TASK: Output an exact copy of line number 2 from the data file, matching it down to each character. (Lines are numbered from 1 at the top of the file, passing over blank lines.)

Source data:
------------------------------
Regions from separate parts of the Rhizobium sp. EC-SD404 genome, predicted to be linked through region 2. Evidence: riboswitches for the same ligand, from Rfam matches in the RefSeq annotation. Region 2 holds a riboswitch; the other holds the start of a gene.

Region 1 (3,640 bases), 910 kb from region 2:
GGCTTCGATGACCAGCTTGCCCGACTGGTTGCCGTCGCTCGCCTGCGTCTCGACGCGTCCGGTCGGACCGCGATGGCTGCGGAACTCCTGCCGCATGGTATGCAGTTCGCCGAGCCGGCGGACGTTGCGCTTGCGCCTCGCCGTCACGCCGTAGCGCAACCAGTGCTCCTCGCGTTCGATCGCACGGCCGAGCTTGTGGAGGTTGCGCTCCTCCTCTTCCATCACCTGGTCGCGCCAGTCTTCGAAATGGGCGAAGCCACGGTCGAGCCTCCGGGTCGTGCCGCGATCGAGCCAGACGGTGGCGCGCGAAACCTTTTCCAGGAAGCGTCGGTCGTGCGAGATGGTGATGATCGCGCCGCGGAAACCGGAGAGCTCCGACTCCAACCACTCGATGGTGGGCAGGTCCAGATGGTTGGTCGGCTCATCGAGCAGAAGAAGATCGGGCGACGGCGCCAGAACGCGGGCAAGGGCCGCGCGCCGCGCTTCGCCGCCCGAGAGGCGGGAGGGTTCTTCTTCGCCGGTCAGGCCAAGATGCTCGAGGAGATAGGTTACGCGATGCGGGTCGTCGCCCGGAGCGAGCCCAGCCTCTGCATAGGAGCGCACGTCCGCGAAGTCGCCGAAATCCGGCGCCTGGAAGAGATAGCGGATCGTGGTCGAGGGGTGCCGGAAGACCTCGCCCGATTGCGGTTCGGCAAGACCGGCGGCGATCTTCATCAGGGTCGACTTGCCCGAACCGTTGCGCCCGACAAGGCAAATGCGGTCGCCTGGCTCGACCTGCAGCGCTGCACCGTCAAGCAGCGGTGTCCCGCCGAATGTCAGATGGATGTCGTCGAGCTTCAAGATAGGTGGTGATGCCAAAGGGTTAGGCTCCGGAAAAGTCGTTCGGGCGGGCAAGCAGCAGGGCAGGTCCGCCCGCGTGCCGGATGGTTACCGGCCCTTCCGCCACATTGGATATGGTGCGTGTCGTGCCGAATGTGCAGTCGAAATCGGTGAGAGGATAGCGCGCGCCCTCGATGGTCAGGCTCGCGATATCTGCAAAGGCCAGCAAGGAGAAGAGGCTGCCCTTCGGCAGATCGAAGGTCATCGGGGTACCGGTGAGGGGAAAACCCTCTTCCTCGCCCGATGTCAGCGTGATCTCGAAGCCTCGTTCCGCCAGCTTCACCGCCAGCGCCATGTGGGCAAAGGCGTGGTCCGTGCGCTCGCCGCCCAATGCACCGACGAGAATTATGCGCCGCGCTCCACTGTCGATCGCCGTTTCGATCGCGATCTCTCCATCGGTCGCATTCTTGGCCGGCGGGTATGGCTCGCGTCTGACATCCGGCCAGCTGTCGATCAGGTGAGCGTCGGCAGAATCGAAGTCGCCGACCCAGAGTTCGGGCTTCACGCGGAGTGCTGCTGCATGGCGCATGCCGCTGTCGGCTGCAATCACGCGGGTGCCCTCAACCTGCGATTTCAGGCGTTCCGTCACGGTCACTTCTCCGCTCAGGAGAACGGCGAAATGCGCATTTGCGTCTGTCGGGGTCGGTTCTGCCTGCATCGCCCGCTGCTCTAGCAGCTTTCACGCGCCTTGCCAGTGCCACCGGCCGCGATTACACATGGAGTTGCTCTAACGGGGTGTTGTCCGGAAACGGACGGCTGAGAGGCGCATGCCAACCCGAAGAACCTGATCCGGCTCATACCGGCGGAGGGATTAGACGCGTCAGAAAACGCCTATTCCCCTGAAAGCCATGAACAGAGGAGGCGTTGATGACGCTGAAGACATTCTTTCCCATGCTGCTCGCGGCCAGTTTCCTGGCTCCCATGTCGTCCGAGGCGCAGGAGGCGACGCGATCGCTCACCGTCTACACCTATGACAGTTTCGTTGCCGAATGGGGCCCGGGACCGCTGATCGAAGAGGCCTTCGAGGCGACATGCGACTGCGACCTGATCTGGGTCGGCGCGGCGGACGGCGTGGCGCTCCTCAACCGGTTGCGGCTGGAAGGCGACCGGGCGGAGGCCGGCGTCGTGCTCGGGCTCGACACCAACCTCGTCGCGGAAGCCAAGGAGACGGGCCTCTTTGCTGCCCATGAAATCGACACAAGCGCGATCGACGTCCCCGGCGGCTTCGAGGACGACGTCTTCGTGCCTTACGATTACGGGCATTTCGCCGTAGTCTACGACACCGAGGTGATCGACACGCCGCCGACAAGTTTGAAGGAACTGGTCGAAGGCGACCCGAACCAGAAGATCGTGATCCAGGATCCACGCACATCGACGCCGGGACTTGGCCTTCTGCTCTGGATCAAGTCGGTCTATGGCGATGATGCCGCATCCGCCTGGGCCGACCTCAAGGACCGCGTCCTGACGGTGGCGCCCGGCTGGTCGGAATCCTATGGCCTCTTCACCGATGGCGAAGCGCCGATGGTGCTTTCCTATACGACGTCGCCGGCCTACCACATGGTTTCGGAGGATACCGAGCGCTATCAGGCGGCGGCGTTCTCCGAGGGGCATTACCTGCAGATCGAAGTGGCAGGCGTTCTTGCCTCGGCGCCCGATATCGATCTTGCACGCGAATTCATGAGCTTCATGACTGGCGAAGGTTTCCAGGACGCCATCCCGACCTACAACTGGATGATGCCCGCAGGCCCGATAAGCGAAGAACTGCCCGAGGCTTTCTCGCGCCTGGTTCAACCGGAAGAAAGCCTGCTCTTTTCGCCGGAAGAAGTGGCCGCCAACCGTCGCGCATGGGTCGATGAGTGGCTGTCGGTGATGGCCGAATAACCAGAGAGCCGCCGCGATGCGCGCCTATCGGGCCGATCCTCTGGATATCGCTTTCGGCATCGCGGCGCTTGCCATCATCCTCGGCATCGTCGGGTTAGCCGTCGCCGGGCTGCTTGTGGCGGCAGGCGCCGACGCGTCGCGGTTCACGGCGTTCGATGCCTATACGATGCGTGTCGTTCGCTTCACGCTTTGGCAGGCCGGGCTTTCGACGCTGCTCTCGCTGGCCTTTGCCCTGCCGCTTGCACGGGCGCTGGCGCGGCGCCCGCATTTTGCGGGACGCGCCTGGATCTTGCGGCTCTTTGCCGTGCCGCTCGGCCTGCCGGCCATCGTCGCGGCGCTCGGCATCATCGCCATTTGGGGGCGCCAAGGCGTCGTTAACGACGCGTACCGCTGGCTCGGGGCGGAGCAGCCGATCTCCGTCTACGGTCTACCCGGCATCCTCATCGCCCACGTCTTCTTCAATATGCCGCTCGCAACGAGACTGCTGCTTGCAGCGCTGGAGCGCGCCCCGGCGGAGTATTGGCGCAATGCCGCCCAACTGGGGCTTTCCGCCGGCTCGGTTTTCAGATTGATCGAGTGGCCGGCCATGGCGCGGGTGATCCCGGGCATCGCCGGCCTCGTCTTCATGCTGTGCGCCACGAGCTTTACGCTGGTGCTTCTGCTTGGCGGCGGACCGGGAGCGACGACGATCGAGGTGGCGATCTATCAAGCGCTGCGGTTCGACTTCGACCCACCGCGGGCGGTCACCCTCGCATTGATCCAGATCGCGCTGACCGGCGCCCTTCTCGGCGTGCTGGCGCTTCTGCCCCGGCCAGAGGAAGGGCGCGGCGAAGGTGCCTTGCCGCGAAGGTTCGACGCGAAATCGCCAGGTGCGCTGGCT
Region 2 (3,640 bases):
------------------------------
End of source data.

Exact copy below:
Region 1 (3,640 bases), 910 kb from region 2: